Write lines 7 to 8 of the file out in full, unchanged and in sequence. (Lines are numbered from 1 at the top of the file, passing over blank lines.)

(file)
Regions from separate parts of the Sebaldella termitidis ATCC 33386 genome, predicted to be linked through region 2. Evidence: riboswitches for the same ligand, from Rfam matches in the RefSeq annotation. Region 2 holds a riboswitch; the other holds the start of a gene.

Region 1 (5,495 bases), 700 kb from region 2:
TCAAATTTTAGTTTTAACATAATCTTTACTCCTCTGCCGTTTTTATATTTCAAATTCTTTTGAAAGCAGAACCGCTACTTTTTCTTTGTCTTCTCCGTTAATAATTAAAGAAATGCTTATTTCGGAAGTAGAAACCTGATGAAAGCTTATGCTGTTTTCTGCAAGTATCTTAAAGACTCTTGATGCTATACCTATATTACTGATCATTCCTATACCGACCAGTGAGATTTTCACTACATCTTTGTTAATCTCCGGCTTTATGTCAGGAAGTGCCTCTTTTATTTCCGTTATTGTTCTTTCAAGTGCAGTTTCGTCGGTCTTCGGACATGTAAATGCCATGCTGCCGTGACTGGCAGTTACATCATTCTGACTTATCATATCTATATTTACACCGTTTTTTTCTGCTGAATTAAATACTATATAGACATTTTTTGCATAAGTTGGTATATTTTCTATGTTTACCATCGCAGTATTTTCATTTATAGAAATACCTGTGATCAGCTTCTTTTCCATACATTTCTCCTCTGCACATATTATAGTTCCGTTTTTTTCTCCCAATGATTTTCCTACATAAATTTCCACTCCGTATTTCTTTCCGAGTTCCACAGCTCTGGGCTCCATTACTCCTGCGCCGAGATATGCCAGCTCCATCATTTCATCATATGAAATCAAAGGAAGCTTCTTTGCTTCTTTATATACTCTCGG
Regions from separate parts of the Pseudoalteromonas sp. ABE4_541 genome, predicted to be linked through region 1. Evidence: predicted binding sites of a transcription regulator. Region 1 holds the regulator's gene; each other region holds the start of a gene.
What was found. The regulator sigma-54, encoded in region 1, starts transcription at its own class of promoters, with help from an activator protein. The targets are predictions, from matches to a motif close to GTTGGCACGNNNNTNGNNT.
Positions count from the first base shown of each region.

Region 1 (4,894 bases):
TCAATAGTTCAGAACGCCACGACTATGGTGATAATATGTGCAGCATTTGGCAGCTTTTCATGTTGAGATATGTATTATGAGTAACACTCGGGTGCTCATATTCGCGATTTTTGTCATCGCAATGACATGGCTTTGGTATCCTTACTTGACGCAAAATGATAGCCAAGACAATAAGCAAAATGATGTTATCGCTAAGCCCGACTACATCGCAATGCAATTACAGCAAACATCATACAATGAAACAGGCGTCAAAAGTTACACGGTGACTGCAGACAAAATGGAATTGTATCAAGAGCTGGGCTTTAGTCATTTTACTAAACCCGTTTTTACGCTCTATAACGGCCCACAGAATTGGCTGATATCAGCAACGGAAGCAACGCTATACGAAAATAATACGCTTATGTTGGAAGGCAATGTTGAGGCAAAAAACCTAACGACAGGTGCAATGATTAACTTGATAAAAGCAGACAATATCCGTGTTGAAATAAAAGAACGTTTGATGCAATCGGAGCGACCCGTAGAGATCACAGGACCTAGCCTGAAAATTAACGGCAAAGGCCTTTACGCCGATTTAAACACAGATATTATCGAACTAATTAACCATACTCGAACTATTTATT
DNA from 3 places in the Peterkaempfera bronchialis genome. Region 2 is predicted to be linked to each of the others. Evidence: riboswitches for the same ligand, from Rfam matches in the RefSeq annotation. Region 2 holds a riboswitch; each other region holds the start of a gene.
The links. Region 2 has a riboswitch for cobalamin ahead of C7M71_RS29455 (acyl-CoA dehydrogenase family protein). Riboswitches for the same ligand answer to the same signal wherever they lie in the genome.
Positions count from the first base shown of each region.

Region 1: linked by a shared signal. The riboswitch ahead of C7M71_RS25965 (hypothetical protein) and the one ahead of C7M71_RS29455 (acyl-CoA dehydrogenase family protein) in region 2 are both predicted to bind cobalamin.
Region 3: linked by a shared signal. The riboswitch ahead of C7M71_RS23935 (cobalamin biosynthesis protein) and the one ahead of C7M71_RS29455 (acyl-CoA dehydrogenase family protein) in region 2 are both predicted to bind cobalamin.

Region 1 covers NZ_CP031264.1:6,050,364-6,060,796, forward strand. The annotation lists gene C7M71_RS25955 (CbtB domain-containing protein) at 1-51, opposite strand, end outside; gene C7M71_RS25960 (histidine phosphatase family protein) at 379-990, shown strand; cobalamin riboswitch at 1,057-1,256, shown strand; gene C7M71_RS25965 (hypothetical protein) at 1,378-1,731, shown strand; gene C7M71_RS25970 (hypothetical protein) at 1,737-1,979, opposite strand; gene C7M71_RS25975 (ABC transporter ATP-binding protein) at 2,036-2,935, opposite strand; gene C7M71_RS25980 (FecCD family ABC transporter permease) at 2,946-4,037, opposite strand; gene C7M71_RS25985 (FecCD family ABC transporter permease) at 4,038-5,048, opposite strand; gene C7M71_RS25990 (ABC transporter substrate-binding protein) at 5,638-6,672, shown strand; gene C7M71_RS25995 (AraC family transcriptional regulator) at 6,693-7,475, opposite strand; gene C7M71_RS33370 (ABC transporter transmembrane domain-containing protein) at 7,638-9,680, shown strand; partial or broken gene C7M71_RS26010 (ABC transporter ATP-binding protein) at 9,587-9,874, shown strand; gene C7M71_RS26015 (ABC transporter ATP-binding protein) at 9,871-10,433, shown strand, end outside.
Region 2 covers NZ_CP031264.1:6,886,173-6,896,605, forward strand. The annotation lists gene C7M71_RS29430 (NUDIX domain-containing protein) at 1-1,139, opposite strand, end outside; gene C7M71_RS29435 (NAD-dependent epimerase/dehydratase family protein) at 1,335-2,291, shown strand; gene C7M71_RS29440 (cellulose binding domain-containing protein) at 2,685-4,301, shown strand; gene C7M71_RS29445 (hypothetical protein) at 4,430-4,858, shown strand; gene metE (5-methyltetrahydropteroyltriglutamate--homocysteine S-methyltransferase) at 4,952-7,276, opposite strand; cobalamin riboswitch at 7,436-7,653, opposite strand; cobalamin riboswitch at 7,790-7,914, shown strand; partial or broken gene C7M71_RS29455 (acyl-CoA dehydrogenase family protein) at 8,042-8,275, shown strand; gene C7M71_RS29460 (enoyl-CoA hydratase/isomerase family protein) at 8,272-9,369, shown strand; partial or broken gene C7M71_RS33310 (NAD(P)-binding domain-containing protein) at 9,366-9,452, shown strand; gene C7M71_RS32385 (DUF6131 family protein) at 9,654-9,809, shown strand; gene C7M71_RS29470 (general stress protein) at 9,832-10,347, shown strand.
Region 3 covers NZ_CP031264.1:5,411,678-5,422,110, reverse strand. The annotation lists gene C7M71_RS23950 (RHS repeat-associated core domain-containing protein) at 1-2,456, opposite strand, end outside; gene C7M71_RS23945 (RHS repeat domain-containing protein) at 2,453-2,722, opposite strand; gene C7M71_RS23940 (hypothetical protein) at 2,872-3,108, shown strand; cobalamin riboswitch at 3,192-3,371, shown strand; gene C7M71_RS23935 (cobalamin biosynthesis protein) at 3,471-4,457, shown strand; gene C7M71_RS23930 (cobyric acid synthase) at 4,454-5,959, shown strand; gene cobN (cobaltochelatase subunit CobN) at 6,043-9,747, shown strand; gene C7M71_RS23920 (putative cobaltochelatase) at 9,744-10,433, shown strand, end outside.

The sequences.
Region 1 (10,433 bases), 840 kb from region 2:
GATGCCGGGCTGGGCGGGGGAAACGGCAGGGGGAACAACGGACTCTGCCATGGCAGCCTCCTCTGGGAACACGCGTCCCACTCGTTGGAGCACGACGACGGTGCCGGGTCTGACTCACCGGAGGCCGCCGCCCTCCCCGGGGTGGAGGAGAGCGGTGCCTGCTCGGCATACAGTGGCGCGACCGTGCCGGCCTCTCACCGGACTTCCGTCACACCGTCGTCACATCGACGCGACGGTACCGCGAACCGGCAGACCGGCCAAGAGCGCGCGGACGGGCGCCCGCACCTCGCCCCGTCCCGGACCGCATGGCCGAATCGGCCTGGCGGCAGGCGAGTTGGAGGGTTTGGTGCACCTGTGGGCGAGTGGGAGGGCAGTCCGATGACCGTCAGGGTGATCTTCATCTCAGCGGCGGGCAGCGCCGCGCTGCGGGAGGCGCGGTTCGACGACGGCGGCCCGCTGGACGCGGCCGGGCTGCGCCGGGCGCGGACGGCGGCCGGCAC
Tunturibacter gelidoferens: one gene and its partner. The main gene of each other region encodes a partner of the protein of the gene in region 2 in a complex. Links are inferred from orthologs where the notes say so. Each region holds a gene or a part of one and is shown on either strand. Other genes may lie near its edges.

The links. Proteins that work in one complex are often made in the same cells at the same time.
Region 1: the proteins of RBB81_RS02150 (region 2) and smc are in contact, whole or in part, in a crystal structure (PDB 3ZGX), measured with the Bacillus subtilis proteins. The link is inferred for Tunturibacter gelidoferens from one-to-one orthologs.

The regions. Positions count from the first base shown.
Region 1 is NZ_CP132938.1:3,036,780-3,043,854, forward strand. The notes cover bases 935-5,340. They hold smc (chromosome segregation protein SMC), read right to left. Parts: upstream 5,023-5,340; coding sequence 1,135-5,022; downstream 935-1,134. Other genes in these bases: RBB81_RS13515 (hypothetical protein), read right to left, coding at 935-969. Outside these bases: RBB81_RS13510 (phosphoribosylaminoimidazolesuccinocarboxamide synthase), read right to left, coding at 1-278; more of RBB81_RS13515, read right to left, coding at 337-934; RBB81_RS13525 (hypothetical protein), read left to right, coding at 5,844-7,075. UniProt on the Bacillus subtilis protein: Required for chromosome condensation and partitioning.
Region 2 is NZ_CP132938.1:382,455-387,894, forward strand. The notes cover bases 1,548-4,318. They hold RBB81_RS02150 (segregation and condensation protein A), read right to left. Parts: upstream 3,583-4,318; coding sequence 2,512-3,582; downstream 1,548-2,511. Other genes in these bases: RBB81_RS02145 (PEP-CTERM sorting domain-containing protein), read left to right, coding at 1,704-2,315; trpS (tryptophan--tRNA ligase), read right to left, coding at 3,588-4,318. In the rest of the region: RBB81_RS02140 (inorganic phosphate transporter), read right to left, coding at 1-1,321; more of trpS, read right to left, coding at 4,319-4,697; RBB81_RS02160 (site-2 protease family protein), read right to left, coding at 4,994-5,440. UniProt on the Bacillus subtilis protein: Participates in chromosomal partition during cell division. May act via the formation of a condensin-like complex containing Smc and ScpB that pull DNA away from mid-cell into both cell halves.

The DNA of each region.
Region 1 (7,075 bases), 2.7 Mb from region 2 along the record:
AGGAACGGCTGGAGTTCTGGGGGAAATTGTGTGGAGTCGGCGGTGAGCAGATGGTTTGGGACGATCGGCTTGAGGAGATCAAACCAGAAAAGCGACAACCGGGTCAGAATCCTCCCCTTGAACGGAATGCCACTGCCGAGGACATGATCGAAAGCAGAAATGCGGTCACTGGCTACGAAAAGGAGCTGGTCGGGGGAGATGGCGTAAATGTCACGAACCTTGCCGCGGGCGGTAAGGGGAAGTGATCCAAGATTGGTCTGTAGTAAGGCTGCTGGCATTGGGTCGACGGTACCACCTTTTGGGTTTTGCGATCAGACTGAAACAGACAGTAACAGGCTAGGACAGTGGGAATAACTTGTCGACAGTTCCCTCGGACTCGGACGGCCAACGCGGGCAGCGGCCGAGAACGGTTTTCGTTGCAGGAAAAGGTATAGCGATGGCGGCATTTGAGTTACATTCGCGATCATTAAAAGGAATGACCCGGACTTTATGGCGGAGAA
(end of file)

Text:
Region 1 (4,894 bases):
TCAATAGTTCAGAACGCCACGACTATGGTGATAATATGTGCAGCATTTGGCAGCTTTTCATGTTGAGATATGTATTATGAGTAACACTCGGGTGCTCATATTCGCGATTTTTGTCATCGCAATGACATGGCTTTGGTATCCTTACTTGACGCAAAATGATAGCCAAGACAATAAGCAAAATGATGTTATCGCTAAGCCCGACTACATCGCAATGCAATTACAGCAAACATCATACAATGAAACAGGCGTCAAAAGTTACACGGTGACTGCAGACAAAATGGAATTGTATCAAGAGCTGGGCTTTAGTCATTTTACTAAACCCGTTTTTACGCTCTATAACGGCCCACAGAATTGGCTGATATCAGCAACGGAAGCAACGCTATACGAAAATAATACGCTTATGTTGGAAGGCAATGTTGAGGCAAAAAACCTAACGACAGGTGCAATGATTAACTTGATAAAAGCAGACAATATCCGTGTTGAAATAAAAGAACGTTTGATGCAATCGGAGCGACCCGTAGAGATCACAGGACCTAGCCTGAAAATTAACGGCAAAGGCCTTTACGCCGATTTAAACACAGATATTATCGAACTAATTAACCATACTCGAACTATTTATT